About Cypress Lumber
....Our Cypress has the richest color and tightest grain of any Cypress available on today's commercial market. Read on to find out why !
Taxodium distichum is the scientific name for Baldcypress, the commercially harvested "Cypress" that grows all along the Gulf Coast and prospers in damp, marshy, tidal areas. It grows as far north as the mid-continent states where it is found along streams and in lowland areas. In the late 1800's the country needed lumber for homes, businesses and industrial uses, and Cypress was discovered by major lumber producers. The largest and most famous Cypress sawmill was Frank B. Williams Lumber in Patterson, Louisiana, about two hours south of where our operation is today.
Huge Cypress forests once dominated low-lying areas of Louisiana with stands of trees that had thousands of board feet per acre. Some say the trees were as thick as "hair on a dogs back." The average tree size was three to four feet in diameter, but some Cypress trees that were as much as 700 years old were five to six feet across.
Cypress growing in swamps tended to have a richer, redder color than Cypress trees growing on more upland sites. Thus, the name "Tidewater Red" was coined for Cypress that had reddish colored heartwood. Cypress growing on less moist sites tended to be called "Yellow Cypress". The same species of Cypress that grows in Louisiana is known to the locals is South Carolina as "Lowland Cypress." We call ours "Deep Swamp", named for where it grows. Thus, there is occasional confusion in the marketplace today when customers ask for Cypress by one of the various names that has developed across the last hundred years. All commercial Cypress is Baldcypress - it's all the same species. There is one minor species called Pond Cypress, but these are scrub trees with no commercial value found mostly in Florida.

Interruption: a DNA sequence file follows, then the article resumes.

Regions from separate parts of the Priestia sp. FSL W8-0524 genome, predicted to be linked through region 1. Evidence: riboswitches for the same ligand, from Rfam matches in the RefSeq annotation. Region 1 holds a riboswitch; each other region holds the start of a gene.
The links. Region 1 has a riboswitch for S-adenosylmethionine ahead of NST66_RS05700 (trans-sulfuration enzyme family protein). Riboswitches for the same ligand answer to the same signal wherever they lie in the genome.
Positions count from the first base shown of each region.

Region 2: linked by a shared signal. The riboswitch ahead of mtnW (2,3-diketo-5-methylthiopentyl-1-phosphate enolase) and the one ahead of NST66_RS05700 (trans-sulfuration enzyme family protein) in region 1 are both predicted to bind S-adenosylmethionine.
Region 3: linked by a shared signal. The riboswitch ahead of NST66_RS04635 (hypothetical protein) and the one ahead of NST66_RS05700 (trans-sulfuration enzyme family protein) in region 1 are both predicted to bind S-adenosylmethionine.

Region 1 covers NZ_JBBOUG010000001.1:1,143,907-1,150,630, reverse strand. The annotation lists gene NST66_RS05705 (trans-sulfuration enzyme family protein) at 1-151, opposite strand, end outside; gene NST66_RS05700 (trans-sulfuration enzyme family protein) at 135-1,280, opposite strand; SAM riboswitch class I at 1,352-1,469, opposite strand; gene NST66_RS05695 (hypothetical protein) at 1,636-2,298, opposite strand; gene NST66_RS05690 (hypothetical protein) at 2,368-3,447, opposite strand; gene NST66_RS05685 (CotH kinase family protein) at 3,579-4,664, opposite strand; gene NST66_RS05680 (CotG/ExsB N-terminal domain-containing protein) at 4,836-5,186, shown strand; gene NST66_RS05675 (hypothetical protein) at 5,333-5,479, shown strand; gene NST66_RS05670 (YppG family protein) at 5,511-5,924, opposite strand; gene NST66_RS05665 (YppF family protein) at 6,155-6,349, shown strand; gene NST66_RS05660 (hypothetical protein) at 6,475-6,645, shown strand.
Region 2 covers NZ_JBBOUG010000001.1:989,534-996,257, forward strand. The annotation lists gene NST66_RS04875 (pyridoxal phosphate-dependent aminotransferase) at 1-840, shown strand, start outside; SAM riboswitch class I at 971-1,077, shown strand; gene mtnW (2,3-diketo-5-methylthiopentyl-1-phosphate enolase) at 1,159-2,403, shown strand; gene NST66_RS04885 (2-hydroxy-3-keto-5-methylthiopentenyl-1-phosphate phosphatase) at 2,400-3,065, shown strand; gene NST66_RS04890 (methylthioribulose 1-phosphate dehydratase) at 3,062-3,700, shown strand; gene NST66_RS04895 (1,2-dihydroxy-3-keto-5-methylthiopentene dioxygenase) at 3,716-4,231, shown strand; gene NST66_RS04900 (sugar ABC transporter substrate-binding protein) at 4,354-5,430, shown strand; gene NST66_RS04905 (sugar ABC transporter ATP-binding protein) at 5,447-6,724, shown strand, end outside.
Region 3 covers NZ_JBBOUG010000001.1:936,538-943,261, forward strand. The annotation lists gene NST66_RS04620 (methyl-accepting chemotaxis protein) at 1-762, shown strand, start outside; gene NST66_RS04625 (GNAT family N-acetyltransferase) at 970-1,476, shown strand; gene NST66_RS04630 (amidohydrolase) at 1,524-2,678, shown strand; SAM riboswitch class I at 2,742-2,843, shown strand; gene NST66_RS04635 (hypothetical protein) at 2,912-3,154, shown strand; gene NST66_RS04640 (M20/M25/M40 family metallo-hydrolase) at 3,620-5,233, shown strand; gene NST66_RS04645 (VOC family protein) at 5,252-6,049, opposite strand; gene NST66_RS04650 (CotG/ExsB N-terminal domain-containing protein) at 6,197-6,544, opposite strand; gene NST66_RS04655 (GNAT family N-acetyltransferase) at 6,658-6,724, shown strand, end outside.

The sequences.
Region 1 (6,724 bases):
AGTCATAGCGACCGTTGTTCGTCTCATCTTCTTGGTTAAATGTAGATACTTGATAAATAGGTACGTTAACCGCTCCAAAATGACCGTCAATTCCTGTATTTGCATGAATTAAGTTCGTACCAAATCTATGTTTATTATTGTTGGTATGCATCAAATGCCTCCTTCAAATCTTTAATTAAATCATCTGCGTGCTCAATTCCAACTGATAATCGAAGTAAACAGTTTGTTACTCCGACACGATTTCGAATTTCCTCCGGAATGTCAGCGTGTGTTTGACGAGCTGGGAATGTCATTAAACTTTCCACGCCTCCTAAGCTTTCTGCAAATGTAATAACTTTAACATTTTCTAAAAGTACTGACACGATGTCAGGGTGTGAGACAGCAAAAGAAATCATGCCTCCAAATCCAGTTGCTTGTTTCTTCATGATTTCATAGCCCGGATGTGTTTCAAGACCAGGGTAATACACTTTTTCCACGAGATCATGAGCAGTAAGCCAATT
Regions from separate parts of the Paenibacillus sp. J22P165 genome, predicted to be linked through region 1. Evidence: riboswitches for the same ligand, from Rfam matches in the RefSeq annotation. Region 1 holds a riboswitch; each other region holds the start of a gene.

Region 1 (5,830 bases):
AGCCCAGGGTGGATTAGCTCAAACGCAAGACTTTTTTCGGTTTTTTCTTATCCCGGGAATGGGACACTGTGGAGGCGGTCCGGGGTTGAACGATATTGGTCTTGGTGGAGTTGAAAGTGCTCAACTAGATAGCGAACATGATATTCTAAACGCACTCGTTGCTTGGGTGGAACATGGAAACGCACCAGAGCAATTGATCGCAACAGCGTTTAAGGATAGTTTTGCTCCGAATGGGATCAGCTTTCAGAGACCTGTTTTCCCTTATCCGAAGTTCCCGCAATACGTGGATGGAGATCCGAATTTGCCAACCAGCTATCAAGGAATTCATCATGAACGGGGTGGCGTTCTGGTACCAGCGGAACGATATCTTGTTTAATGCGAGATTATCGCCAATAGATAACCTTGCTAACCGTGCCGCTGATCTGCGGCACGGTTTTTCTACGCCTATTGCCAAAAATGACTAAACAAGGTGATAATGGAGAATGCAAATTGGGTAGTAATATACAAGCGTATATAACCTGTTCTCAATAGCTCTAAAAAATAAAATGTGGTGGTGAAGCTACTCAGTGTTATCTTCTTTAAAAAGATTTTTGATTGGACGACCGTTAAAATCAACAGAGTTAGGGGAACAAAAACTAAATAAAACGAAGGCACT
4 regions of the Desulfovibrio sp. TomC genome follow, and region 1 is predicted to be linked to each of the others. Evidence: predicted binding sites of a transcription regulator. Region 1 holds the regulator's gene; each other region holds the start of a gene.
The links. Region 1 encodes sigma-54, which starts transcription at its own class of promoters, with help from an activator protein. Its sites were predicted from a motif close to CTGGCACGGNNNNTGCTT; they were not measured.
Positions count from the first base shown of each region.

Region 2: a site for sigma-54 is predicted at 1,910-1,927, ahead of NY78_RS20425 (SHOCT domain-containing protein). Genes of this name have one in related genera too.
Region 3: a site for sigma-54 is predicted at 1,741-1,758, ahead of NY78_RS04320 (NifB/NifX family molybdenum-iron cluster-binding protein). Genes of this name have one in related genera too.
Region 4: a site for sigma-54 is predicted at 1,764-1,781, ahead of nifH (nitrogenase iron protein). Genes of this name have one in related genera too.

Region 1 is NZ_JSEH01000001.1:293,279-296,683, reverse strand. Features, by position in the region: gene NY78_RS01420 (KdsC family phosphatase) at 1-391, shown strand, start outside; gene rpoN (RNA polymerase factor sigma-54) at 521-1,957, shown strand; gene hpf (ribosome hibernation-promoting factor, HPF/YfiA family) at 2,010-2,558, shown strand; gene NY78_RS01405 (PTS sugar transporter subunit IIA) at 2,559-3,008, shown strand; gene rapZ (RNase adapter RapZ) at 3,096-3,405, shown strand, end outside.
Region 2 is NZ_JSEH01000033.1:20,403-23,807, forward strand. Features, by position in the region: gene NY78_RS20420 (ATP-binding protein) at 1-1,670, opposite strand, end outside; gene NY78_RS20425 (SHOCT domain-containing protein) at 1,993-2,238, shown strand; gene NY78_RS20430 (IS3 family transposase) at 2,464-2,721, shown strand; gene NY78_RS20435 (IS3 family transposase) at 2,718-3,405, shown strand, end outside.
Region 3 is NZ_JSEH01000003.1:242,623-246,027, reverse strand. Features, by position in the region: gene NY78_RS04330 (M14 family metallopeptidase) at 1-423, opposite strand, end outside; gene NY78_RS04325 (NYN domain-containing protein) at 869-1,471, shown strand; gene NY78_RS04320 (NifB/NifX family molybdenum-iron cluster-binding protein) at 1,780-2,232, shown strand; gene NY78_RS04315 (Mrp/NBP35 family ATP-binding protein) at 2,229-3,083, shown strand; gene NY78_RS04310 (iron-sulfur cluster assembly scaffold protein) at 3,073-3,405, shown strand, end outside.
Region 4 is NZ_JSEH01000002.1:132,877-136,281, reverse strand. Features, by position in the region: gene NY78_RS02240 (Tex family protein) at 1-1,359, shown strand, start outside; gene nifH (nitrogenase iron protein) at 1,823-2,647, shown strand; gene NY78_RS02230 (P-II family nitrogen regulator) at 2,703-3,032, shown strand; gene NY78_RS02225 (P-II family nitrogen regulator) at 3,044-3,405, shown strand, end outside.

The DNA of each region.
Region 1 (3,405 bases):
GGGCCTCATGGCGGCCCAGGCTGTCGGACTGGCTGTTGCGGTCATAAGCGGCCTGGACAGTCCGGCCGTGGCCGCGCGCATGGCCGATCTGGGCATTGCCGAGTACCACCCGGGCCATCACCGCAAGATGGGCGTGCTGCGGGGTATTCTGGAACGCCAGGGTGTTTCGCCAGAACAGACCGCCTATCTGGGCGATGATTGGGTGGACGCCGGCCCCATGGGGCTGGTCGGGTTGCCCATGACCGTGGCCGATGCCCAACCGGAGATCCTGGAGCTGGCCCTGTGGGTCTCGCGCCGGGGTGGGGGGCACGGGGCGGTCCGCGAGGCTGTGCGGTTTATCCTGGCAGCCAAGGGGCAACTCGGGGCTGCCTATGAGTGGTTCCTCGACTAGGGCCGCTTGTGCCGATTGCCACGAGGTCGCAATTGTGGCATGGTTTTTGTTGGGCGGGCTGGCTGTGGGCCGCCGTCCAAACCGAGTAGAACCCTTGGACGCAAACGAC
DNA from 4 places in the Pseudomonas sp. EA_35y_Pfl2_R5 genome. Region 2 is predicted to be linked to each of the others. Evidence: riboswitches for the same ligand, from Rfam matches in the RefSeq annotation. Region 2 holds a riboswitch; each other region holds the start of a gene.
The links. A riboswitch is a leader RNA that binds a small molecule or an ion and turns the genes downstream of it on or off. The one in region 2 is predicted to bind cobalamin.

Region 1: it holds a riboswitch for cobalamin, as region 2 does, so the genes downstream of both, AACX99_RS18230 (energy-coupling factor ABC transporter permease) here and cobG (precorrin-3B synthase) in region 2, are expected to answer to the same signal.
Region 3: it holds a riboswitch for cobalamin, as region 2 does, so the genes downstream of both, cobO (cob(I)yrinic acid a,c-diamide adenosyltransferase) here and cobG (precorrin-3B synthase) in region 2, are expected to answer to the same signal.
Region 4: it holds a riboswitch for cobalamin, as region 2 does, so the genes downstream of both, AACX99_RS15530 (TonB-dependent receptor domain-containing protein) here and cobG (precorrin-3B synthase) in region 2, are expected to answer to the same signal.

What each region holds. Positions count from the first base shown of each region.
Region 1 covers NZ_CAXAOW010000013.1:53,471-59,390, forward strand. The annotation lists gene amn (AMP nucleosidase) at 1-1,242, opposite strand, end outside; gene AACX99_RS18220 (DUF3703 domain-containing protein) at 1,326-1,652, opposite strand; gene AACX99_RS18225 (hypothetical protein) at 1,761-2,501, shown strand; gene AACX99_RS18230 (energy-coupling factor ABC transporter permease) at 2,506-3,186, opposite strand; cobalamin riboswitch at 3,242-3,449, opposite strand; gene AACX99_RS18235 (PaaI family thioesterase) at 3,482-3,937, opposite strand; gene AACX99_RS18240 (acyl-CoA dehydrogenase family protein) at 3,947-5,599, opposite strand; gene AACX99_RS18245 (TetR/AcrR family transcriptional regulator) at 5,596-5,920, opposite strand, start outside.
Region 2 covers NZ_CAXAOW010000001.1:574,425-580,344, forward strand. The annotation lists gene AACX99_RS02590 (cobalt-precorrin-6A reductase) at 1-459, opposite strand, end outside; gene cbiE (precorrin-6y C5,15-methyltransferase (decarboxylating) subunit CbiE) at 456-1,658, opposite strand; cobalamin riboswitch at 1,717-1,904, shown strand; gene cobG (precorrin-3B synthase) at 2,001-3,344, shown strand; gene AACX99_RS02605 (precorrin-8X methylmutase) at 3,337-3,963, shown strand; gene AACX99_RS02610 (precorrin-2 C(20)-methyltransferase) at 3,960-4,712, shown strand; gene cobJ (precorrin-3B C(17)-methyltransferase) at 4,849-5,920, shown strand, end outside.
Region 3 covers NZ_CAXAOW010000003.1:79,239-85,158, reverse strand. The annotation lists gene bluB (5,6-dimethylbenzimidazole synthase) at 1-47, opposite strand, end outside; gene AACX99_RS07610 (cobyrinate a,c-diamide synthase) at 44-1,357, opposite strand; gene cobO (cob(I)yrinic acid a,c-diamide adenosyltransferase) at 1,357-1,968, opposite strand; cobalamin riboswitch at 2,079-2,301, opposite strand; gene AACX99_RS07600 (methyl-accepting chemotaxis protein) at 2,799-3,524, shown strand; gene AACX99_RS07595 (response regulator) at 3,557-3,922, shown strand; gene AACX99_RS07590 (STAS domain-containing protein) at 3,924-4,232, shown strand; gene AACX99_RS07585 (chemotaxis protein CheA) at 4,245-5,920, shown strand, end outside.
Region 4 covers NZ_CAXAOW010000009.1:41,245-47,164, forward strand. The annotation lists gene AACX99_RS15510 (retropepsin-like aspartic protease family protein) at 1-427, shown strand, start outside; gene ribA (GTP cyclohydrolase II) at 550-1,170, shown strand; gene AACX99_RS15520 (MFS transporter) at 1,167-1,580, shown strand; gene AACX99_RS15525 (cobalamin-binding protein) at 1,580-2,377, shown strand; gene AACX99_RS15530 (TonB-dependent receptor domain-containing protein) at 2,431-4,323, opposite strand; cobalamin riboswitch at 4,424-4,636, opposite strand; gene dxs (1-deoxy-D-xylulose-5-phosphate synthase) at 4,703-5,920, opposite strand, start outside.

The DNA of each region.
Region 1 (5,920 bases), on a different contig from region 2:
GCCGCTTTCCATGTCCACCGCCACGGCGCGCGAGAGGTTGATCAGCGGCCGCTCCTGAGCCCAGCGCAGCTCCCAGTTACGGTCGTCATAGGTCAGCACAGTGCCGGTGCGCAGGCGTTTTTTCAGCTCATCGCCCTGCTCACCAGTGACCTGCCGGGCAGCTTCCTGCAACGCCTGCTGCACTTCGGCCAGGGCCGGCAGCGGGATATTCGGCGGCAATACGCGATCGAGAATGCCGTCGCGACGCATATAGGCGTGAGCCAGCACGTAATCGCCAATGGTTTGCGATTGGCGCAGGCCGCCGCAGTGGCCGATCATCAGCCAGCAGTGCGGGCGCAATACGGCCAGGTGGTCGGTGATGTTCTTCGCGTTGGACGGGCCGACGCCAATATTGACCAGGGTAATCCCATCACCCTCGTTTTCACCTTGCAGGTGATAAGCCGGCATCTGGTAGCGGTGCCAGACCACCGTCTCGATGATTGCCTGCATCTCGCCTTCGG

Rich Color of Louisiana Cypress
In recent years, through technology, we learned that the rich color in Louisiana Cypress results from our ground water having a higher than average salt content. As ground water is sucked up into Cypress tress through transpiration, the water radiates through the millions of microscopic channels running all through the wood of the tree. As Cypress trees age, salt in this water reacts with natural organic chemicals in the heartwood, giving the wood a rich color with reddish streaks. South Louisiana has a higher than average salt content in its ground water because this area was under the sea 30,000 years ago. Thus, Cypress from South Louisiana has a richer appearance than Cypress grown in the northern part of the state, or from Texas, Tennessee or anywhere else.
Close grain of Louisiana Cypress
Damp ground in South Louisiana restricts the growth rate of Cypress because trees growing in wet conditions are sometimes starved of oxygen and do not grow as fast. Cypress knees that can sometimes be seen protruding above the water line are the main source of oxygen for such trees, without which the tree growth would stagnate. The result of this slow growth is beneficial to the production of high quality wood, producing tighter ( meaning closer) growth rings and denser wood. A tree that grows more slowly has more growth rings per inch, and growth rate of the wood is one of the key marks of quality wood. The famous Louisiana architect, the late A. Haas Town, once said he always specified Cypress that had at least 25 growth rings per inch, a mark of old growth virgin cypress. Today, old growth Cypress is very difficult to find, and it is almost always wood that has been Reclaimed. It is also expensive due to the local demand for antique Cypress millwork in fine homes across the Gulf Coast.
The bottom line is that Cypress from our mill has tighter growth rings and richer color than most any other Cypress because much of it comes from lowland areas of Louisiana that were once under the sea. Even though our Cypress may not have 25 rings per inch, it has tighter growth rings and richer color than Cypress from other parts of the country. Fifteen rings per inch is not uncommon for our Cypress, and when combined with our milling, our Cypress products are investments that will enrich the beauty and enhance the value of your home.